Modelling and optimization of temperature in orthopaedic drilling: an in vitro study

Acta Bioeng Biomech. 2014;16(1):107-16.


This present investigation uses the Taguchi and response surface methodology (RSM) for modelling and optimization of the temperature produced during bone drilling. The drilling of bone is a common procedure in orthopaedic surgery to produce hole for screw insertion to fixate the fracture devices and implants. A major problem which is encountered during such a procedure is the increase in temperature of the bone due to the plastic deformation of chips and the friction between the bone and the drill. The increase in temperature can result in thermal osteonecrosis which may delay healing or reduce the stability and strength of the fixation. The drilling experiments are conducted on poly-methyl-meth-acrylate (PMMA) (as a substitute for bone) using Taguchi's L27 experimental design technique. The cutting parameters used are drill diameter, feed rate and cutting speed. The optimum cutting parameters for minimum temperature are determined by using S/N ratios and the effect of individual cutting parameters on temperature produced is evaluated using analysis of variance (ANOVA). A second-order model is established between the drilling parameters and temperature using RSM. The experimental results show that the drill diameter is the most significant drilling parameter affecting the temperature during drilling followed by cutting speed and feed, respectively. The values predicted and the values obtained from experiment are fairly close, which indicates that the developed RSM model can be effectively used to predict the temperature in orthopaedic drilling.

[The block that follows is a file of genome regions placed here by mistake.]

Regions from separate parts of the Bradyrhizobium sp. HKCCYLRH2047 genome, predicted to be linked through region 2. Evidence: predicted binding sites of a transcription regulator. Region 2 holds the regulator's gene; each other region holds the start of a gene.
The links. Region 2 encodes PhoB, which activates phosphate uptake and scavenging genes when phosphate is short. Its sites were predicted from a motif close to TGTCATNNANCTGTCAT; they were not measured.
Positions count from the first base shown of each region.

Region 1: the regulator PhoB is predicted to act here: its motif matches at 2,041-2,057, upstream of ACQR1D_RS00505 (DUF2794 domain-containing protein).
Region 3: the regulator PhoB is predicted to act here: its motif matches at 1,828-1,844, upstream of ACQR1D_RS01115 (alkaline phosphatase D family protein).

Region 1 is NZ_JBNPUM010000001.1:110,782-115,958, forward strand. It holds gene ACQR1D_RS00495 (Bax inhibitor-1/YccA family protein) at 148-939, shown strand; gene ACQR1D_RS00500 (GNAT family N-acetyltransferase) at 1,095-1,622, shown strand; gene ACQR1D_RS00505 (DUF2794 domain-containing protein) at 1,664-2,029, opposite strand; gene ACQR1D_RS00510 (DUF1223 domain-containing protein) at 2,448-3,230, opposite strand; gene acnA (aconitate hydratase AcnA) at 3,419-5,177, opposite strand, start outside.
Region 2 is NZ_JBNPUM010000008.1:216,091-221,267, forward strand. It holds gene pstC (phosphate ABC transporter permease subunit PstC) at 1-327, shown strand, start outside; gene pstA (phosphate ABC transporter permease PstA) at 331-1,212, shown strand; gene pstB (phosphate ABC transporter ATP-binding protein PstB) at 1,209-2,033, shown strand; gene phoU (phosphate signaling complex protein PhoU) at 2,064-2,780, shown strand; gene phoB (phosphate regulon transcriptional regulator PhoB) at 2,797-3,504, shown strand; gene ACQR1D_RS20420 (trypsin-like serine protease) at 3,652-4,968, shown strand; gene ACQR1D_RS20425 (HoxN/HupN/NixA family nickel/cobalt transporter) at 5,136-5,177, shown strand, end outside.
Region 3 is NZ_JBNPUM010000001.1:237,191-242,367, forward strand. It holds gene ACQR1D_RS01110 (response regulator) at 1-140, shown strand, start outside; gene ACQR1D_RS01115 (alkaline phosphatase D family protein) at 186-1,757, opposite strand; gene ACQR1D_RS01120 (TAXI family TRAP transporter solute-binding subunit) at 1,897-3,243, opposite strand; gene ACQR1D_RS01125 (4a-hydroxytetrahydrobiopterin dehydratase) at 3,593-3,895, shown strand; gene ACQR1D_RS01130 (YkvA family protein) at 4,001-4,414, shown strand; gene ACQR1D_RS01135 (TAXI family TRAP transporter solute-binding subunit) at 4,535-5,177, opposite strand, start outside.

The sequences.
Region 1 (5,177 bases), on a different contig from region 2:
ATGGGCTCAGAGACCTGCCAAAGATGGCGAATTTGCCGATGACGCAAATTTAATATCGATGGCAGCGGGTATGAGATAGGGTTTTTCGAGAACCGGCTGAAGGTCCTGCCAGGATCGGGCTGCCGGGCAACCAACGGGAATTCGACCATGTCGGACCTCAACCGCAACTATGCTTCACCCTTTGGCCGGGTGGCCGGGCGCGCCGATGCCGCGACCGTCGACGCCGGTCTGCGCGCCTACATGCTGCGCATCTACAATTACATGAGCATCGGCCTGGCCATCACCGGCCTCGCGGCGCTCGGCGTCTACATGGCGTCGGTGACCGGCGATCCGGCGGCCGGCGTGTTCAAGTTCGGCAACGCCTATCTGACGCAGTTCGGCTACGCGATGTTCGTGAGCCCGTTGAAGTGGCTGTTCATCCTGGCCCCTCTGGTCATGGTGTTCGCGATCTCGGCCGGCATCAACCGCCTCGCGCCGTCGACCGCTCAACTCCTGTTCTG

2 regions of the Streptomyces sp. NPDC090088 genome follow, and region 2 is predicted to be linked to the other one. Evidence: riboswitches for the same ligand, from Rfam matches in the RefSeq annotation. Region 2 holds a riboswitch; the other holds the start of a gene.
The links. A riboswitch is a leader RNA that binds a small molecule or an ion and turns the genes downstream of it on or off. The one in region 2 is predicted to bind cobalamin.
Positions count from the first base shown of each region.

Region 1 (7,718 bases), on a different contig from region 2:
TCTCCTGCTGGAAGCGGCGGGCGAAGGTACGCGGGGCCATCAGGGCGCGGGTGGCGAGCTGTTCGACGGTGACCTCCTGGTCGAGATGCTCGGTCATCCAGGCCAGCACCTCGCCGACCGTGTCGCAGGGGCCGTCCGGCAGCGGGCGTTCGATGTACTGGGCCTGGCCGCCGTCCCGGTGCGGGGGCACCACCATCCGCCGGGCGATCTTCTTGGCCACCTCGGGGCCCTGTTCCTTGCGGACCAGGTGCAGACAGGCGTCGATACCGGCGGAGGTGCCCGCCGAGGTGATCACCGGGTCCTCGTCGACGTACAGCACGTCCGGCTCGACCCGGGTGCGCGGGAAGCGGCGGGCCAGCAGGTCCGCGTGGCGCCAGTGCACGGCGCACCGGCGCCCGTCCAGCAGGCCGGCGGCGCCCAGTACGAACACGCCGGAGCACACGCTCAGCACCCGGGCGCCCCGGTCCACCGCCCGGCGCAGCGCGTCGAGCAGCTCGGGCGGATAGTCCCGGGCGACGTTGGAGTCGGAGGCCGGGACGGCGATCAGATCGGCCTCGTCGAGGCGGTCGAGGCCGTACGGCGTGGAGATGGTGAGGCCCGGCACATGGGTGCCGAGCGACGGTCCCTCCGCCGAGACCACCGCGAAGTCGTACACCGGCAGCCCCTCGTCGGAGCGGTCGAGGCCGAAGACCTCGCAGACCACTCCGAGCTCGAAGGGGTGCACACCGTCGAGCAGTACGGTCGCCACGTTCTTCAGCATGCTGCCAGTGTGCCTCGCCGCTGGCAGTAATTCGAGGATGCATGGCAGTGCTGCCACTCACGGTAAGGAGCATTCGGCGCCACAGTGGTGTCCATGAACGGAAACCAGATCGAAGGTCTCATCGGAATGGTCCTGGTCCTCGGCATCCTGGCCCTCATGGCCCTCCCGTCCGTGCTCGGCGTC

Publication types

  • Research Support, Non-U.S. Gov't

MeSH terms

  • Analysis of Variance
  • Bone and Bones / physiology
  • Models, Theoretical*
  • Orthopedic Procedures*
  • Polymethyl Methacrylate / chemistry
  • Reproducibility of Results
  • Temperature*


  • Polymethyl Methacrylate